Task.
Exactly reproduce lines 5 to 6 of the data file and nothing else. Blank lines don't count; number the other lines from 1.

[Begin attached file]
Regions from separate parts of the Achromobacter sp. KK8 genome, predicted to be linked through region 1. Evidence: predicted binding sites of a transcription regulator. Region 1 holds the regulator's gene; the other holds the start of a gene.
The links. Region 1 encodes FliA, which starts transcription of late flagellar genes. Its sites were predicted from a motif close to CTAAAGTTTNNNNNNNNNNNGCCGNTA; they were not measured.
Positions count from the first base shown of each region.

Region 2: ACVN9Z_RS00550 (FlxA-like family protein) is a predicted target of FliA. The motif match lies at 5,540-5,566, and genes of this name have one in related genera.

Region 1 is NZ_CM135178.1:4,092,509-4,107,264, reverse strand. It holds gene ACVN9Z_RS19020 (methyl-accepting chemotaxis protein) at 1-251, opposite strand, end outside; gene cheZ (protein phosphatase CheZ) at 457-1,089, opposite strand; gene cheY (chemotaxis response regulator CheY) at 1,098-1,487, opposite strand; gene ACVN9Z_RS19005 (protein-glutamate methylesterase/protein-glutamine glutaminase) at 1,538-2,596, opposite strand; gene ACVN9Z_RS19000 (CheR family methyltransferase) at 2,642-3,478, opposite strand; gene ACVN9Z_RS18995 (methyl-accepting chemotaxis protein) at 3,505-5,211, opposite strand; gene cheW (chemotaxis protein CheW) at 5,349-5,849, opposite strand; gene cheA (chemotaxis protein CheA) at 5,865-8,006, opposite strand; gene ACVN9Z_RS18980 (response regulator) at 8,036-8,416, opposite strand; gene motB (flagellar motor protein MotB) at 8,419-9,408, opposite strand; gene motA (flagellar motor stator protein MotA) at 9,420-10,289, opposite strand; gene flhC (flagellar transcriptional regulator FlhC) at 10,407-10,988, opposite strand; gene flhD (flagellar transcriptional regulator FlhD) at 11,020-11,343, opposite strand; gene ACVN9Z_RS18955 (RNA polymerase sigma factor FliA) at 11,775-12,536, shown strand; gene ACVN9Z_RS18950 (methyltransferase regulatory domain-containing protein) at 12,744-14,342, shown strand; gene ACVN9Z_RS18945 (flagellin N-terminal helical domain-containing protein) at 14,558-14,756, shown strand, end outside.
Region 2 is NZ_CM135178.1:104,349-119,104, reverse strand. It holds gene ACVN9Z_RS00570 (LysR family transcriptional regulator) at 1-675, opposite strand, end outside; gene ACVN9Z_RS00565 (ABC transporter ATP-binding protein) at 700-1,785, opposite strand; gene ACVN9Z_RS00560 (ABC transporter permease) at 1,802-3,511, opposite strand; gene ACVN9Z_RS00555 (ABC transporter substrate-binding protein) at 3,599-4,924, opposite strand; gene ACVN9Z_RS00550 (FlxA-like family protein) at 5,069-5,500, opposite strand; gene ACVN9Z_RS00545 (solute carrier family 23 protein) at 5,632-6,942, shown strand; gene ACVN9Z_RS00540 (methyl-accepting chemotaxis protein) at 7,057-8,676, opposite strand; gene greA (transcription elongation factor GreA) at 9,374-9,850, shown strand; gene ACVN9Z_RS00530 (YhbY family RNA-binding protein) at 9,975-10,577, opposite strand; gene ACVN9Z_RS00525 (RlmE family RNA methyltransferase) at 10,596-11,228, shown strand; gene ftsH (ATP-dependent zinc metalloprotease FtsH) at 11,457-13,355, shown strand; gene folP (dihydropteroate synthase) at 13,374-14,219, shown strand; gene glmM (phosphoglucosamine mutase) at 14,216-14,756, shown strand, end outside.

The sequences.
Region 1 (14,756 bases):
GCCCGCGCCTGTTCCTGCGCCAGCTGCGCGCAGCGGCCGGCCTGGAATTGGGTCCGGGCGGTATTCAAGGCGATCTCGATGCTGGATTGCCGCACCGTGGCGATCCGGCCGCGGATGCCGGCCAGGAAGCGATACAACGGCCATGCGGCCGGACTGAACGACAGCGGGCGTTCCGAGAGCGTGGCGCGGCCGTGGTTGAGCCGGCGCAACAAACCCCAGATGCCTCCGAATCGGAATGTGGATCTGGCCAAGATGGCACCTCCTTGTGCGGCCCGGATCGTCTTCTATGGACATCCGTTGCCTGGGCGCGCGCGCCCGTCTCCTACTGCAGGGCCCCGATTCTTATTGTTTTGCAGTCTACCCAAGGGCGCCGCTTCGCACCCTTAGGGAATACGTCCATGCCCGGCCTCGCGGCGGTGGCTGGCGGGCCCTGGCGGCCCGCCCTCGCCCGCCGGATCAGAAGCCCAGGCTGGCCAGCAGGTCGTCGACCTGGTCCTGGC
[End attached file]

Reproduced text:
Region 1 is NZ_CM135178.1:4,092,509-4,107,264, reverse strand. It holds gene ACVN9Z_RS19020 (methyl-accepting chemotaxis protein) at 1-251, opposite strand, end outside; gene cheZ (protein phosphatase CheZ) at 457-1,089, opposite strand; gene cheY (chemotaxis response regulator CheY) at 1,098-1,487, opposite strand; gene ACVN9Z_RS19005 (protein-glutamate methylesterase/protein-glutamine glutaminase) at 1,538-2,596, opposite strand; gene ACVN9Z_RS19000 (CheR family methyltransferase) at 2,642-3,478, opposite strand; gene ACVN9Z_RS18995 (methyl-accepting chemotaxis protein) at 3,505-5,211, opposite strand; gene cheW (chemotaxis protein CheW) at 5,349-5,849, opposite strand; gene cheA (chemotaxis protein CheA) at 5,865-8,006, opposite strand; gene ACVN9Z_RS18980 (response regulator) at 8,036-8,416, opposite strand; gene motB (flagellar motor protein MotB) at 8,419-9,408, opposite strand; gene motA (flagellar motor stator protein MotA) at 9,420-10,289, opposite strand; gene flhC (flagellar transcriptional regulator FlhC) at 10,407-10,988, opposite strand; gene flhD (flagellar transcriptional regulator FlhD) at 11,020-11,343, opposite strand; gene ACVN9Z_RS18955 (RNA polymerase sigma factor FliA) at 11,775-12,536, shown strand; gene ACVN9Z_RS18950 (methyltransferase regulatory domain-containing protein) at 12,744-14,342, shown strand; gene ACVN9Z_RS18945 (flagellin N-terminal helical domain-containing protein) at 14,558-14,756, shown strand, end outside.
Region 2 is NZ_CM135178.1:104,349-119,104, reverse strand. It holds gene ACVN9Z_RS00570 (LysR family transcriptional regulator) at 1-675, opposite strand, end outside; gene ACVN9Z_RS00565 (ABC transporter ATP-binding protein) at 700-1,785, opposite strand; gene ACVN9Z_RS00560 (ABC transporter permease) at 1,802-3,511, opposite strand; gene ACVN9Z_RS00555 (ABC transporter substrate-binding protein) at 3,599-4,924, opposite strand; gene ACVN9Z_RS00550 (FlxA-like family protein) at 5,069-5,500, opposite strand; gene ACVN9Z_RS00545 (solute carrier family 23 protein) at 5,632-6,942, shown strand; gene ACVN9Z_RS00540 (methyl-accepting chemotaxis protein) at 7,057-8,676, opposite strand; gene greA (transcription elongation factor GreA) at 9,374-9,850, shown strand; gene ACVN9Z_RS00530 (YhbY family RNA-binding protein) at 9,975-10,577, opposite strand; gene ACVN9Z_RS00525 (RlmE family RNA methyltransferase) at 10,596-11,228, shown strand; gene ftsH (ATP-dependent zinc metalloprotease FtsH) at 11,457-13,355, shown strand; gene folP (dihydropteroate synthase) at 13,374-14,219, shown strand; gene glmM (phosphoglucosamine mutase) at 14,216-14,756, shown strand, end outside.